Does weight management research for adults with severe obesity represent them? Analysis of systematic review data

Clare Robertson* (Corresponding Author), Magaly Aceves-Martins, Moira Cruickshank, Mari Imamura, Alison Avenell

*Corresponding author for this work

Research output: Contribution to journalArticlepeer-review

1 Citation (Scopus)


Objective Our objective was to determine the extent to which current evidence from long-term randomised controlled trials (RCTs) of weight management is generalisable and applicable to underserved adult groups with obesity (body mass index (BMI) ≥35 kg/m2).Methods Descriptive analysis of 131 RCTs, published after 1990–May 2017 with ≥1 year of follow-up, included in a systematic review of long-term weight management interventions for adults with BMI ≥35 kg/m2 (the REBALANCE Project). Studies were identified from MEDLINE, EMBASE, PsychINFO, SCI, CENTRAL and from hand searching. Reporting of trial inclusion and exclusion criteria, trial recruitment strategies, baseline characteristics and outcomes were analysed using a predefined list of characteristics informed by the PROGRESS (Place of residence, Race/ethnicity/culture/language, Occupation, Gender/sex, Religion, Education, Socioeconomic status, Social capital)-Plus framework and the UK Equality Act 2010.Results Few (6.1%) trials reported adapting recruitment to appeal to underserved groups. 10.0% reported culturally adapting their trial materials. Only 6.1% of trials gave any justification for their exclusion criteria, yet over half excluded participation for age or mental health reasons. Just over half (58%) of the trials reported participants’ race or ethnicity, and one-fifth reported socioeconomic status. Where outcomes were reported for underserved groups, the most common analysis was by sex (47.3%), followed by race or ethnicity (16.8%). 3.1% of trials reported outcomes according to socioeconomic status.Discussion Although we were limited by poor trial reporting, our results indicate inadequate representation of people most at risk of obesity. Guidance for considering underserved groups may improve the appropriateness of research and inform greater engagement with health and social care services.Funding National Institute for Health Research Health Technology Assessment Programme (project number: 15/09/04).PROSPERO registration number CRD42016040190.Data are available upon reasonable request. All data relevant to the study are included in the article, uploaded as supplemental information, or are available from the NHIR journals library ((REBALANCE) REview of Behaviour And Lifestyle interventions for severe obesity: AN evidenCE syntheis (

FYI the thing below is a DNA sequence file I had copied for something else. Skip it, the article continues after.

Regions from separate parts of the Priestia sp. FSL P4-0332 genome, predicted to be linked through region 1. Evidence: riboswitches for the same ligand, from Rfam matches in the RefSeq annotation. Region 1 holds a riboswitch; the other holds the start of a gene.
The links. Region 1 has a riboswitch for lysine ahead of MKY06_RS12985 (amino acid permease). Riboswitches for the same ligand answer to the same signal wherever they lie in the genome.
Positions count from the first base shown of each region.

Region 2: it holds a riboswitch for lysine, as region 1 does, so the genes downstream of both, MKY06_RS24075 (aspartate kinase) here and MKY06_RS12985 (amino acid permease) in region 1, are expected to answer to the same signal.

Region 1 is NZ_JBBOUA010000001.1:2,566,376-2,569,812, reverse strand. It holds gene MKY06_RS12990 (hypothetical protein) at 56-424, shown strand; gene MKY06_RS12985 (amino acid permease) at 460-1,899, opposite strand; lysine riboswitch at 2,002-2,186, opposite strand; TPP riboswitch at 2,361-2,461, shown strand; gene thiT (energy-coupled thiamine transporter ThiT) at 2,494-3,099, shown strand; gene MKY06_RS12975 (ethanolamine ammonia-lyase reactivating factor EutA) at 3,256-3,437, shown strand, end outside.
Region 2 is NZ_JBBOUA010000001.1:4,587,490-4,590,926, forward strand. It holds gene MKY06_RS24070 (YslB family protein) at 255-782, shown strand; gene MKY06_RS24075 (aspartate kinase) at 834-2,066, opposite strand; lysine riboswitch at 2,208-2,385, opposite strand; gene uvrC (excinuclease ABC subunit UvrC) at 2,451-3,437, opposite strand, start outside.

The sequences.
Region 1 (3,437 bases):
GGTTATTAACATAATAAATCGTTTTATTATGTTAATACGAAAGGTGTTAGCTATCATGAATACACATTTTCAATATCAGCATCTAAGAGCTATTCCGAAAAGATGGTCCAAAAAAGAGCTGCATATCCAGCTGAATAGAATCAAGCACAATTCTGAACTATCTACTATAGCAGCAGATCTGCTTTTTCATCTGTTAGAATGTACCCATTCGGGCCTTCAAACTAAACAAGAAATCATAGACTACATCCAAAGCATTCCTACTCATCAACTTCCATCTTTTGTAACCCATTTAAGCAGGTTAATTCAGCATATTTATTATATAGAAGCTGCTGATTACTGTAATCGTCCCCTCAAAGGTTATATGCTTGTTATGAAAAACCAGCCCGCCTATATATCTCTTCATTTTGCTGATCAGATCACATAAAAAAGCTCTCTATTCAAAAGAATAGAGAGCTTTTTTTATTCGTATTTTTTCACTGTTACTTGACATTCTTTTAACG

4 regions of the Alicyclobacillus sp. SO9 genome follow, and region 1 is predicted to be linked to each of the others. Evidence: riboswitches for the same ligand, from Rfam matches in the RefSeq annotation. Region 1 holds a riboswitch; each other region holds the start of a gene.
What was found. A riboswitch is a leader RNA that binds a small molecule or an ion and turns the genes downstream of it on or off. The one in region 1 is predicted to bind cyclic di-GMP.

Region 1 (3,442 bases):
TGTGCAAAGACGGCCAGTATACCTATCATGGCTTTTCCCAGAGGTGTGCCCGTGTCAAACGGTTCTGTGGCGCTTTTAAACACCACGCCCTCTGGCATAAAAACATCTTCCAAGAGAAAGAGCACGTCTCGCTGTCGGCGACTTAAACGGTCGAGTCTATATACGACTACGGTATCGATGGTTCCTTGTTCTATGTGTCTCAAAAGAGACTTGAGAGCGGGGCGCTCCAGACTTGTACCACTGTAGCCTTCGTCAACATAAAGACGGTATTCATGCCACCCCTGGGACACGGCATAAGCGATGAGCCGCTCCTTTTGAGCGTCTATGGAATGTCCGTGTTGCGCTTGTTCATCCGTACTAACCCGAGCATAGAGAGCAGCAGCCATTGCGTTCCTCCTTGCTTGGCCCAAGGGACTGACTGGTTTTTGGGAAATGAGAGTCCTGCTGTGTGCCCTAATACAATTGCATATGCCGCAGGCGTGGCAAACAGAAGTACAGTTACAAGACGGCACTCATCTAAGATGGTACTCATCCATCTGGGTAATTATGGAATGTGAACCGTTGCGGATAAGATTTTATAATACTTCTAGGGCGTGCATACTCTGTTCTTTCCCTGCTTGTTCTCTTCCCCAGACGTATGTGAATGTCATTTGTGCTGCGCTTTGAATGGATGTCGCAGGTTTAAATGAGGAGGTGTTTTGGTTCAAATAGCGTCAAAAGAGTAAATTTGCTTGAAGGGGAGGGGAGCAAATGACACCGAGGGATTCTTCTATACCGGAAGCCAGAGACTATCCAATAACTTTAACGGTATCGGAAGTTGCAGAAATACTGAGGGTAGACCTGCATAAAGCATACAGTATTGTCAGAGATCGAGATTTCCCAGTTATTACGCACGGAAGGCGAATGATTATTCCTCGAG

Original languageEnglish
Article numbere054459
JournalBMJ Open
Issue number5
Early online date31 May 2022
Publication statusE-pub ahead of print - 31 May 2022


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